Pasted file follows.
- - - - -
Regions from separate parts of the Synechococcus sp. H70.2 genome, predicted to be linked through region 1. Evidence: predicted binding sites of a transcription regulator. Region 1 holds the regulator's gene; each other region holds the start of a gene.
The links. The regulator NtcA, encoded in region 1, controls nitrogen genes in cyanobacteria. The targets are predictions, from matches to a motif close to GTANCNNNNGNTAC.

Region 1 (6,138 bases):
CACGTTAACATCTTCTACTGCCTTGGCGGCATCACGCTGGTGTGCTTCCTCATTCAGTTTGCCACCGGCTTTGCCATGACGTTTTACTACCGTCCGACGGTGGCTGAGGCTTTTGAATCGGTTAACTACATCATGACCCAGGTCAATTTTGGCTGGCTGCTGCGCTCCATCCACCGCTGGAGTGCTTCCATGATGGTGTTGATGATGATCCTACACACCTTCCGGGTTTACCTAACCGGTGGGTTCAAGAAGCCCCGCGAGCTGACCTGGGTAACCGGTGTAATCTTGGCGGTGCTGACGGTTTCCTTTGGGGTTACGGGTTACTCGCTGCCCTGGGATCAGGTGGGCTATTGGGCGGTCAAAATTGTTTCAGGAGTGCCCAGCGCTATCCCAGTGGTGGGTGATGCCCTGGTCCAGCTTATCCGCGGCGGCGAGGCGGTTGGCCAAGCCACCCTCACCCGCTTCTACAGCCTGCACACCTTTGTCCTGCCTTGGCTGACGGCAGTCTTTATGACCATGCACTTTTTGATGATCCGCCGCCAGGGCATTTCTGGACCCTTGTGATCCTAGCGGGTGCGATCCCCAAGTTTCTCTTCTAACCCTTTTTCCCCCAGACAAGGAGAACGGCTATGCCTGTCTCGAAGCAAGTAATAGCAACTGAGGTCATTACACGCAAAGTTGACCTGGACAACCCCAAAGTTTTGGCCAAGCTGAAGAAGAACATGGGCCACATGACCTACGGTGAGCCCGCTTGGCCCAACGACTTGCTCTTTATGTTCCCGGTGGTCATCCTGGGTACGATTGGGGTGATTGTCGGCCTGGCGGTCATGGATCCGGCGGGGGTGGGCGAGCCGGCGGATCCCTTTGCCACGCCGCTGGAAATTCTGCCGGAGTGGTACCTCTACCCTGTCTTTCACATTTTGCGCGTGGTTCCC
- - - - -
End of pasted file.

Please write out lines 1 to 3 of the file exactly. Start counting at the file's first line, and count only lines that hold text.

Regions from separate parts of the Synechococcus sp. H70.2 genome, predicted to be linked through region 1. Evidence: predicted binding sites of a transcription regulator. Region 1 holds the regulator's gene; each other region holds the start of a gene.
The links. The regulator NtcA, encoded in region 1, controls nitrogen genes in cyanobacteria. The targets are predictions, from matches to a motif close to GTANCNNNNGNTAC.

Region 1 (6,138 bases):